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DIA exterior at night
DIA exterior at night

City of Detroit Arts Commission passes Resolution to protect Detroit Institute of Arts’ Collection - Resolution affirms Michigan attorney general’s opinion issued earlier this year

Thursday, October 17, 2013

Contact: Pamela Marcil  313-833-7899  pmarcil@dia.org    www.dia.org
              Larisa Zade      313-833-7962   lzade@dia.org 


(Detroit)—At a meeting at the Detroit Institute of Arts (DIA) yesterday, the City of Detroit’s Arts Commission passed a resolution affirming Michigan Attorney General Bill Schuette’s opinion that the City and the DIA hold the museum’s collection in a charitable trust. The resolution further advises the museum’s leadership, with the support of the Commission, to “continue to pursue all avenues for successful resolution of the issues related to the City of Detroit’s financial crisis, ensuring that the public trust is upheld and the museum’s assets—building and art collection—are protected.”

The Arts Commission, whose members are appointed by the City, is responsible for overseeing the operating agreement between the City and the DIA, Inc. Current members are: A. Alfred Taubman, chair; Joseph L. Hudson, Jr., vice chair; Dennis W. Archer; Sheila Cockrel; Rev. Dr. Nicholas Hood III; and David Baker Lewis. All members were in attendance with the exception of Ms. Cockrel. Also in attendance were ex officio members Richard M. Manoogian and Eugene A. Gargaro, Jr. The vote in favor of the resolution was unanimous.

The resolution refers to the words carved into the façade at the Woodward Avenue entrance: “Dedicated by the People of Detroit to the Knowledge and Enjoyment of Art” and further states that members of the public have contributed property, funds, family treasures, time and goodwill with the understanding that their contributions are held in trust for the benefit of the public.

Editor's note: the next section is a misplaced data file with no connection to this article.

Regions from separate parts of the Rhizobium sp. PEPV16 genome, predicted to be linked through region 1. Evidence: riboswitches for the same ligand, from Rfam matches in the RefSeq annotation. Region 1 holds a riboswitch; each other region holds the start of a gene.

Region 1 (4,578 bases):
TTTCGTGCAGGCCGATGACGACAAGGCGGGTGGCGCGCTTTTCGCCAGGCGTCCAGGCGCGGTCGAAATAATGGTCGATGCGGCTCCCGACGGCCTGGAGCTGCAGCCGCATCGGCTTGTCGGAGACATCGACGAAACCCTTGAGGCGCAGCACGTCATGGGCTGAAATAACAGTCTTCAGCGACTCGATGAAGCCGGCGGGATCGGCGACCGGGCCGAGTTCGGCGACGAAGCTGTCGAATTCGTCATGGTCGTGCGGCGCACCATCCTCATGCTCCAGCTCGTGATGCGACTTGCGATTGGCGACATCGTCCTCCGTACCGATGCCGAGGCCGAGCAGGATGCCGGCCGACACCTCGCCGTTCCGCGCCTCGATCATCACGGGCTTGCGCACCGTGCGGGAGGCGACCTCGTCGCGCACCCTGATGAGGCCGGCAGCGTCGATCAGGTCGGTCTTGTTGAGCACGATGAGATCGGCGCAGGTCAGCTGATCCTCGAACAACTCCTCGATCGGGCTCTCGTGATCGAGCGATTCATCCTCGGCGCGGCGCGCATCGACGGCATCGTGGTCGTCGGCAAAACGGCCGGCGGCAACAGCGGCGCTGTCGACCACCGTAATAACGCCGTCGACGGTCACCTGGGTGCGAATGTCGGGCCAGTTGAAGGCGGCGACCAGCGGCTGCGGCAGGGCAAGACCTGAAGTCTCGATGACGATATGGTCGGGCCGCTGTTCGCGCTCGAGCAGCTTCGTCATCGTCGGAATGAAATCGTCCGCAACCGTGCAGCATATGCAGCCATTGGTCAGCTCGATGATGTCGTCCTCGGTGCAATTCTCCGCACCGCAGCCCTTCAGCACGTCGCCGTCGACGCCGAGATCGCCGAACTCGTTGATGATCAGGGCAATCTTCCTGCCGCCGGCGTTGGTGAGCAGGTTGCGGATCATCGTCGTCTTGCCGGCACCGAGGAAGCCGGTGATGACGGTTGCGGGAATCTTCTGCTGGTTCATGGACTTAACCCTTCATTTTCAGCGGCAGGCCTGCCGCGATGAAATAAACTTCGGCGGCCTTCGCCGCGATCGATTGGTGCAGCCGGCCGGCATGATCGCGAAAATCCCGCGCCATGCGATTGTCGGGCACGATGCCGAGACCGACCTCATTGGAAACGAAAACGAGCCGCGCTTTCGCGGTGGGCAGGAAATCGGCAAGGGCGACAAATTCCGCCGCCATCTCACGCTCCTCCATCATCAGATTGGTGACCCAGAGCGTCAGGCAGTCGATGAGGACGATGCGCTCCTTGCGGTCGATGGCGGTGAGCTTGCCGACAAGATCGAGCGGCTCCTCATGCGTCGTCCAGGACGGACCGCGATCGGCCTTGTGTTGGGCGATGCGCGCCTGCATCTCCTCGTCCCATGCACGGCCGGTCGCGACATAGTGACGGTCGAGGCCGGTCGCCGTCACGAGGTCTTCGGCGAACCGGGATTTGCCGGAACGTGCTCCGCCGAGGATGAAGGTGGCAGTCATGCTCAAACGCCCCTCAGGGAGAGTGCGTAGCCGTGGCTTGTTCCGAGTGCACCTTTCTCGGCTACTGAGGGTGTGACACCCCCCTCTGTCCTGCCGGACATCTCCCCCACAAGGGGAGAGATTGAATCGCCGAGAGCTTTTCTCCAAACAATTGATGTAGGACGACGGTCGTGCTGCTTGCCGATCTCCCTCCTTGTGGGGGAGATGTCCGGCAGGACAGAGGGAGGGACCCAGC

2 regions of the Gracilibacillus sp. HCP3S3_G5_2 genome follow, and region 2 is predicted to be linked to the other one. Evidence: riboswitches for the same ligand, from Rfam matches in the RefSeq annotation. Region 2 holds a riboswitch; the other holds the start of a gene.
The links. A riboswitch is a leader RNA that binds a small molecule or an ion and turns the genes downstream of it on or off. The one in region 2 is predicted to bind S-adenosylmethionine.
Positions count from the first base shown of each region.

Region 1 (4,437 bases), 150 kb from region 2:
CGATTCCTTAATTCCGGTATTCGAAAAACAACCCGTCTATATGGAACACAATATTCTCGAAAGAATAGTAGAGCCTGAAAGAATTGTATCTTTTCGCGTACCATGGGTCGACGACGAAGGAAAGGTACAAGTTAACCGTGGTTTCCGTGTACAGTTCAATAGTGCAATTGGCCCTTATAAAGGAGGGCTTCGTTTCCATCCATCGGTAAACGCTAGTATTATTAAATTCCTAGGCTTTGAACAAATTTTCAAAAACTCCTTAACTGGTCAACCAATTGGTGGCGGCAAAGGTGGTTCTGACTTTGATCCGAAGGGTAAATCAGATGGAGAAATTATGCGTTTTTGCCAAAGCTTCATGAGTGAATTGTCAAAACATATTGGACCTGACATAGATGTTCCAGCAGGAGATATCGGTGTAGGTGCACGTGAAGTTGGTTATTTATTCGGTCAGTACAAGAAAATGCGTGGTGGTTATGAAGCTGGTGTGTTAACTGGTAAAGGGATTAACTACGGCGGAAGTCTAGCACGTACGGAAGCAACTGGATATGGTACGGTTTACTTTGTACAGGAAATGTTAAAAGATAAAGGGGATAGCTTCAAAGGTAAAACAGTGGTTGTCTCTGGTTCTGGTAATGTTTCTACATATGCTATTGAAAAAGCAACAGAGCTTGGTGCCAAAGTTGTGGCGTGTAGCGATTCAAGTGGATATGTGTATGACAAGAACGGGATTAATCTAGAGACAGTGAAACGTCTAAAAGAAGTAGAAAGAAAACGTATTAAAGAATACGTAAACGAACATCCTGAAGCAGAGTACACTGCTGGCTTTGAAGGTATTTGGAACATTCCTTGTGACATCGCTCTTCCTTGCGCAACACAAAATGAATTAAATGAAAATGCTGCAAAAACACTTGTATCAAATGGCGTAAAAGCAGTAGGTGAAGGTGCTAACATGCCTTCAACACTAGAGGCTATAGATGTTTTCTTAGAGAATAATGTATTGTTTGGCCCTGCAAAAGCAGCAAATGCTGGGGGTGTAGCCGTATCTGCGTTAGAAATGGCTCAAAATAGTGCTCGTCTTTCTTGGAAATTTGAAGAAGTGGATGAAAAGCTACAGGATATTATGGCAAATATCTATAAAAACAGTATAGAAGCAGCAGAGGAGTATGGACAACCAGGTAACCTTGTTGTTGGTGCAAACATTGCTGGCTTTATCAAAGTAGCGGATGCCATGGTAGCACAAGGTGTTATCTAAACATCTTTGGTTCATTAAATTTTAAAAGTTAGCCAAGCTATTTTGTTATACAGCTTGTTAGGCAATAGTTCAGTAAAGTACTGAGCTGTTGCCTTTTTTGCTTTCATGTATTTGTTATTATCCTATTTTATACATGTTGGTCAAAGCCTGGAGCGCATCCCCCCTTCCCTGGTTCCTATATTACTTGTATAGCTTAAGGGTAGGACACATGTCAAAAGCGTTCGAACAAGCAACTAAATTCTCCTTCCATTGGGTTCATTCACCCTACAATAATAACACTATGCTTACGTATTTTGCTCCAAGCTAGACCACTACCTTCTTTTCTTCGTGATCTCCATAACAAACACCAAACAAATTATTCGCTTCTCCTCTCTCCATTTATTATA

The full text of the resolution is below:

RESOLUTION OF THE ARTS COMMISSION

October 16, 2013

      WHEREAS, the Arts Department of the City of Detroit, comprising seven appointed arts commissioners (the “Arts Commission”), is responsible for overseeing the Operating Agreement between the City of Detroit and the Detroit Institute of Arts, Inc.

      WHEREAS, the City of Detroit has acquired legal title to certain museum assets, including artwork, and held those assets as trustee for the benefit of the people of the City of Detroit and the State of Michigan (the “Public”).

      WHEREAS, the City of Detroit has placed those museum assets in the museum building, which is dedicated to the “knowledge and enjoyment of art,” and publically declared that such museum assets are held in trust.

      WHEREAS, members of the Public have contributed property, funds, family treasures, time, and goodwill to the museum since its inception in reliance on the understanding that the museum art collection, museum building, and other assets are held in trust for the benefit of the Public.

      WHEREAS, the Attorney General of the State of Michigan issued Formal Opinion No. 7272, dated June 13, 2013, which confirmed that “the art collection of the Detroit Institute of Arts is held by the City of Detroit in charitable trust for the people of Michigan.”

      WHEREAS, the Arts Commission, acting in its capacity as the Arts Department, desires to confirm its historical and present understanding that the assets of the museum are held in charitable trust for the benefit of the Public.

      NOW THEREFORE, IT IS RESOLVED, that the Arts Commission of the City of Detroit affirms the Attorney General’s opinion that the museum building and art collection are held in charitable trust and advises that the museum’s leadership, with the support of the Commission, continues to pursue all avenues for successful resolution of the issues related to the City of Detroit’s financial crisis, ensuring that the public trust is upheld and the museum’s assets—building and art collection—are protected.

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The Detroit Institute of Arts (DIA), one of the premier art museums in the United States, is home to more than 60,000 works that comprise a multicultural survey of human creativity from ancient times through the 21st century. From the first Van Gogh painting to enter a U.S. museum (Self-Portrait, 1887), to Diego Rivera's world-renowned Detroit Industry murals (1932–33), the DIA’s collection is known for its quality, range, and depth. The DIA’s mission is to create opportunities for all visitors to find personal meaning in art.

Programs are made possible with support from residents of Wayne, Oakland and Macomb counties.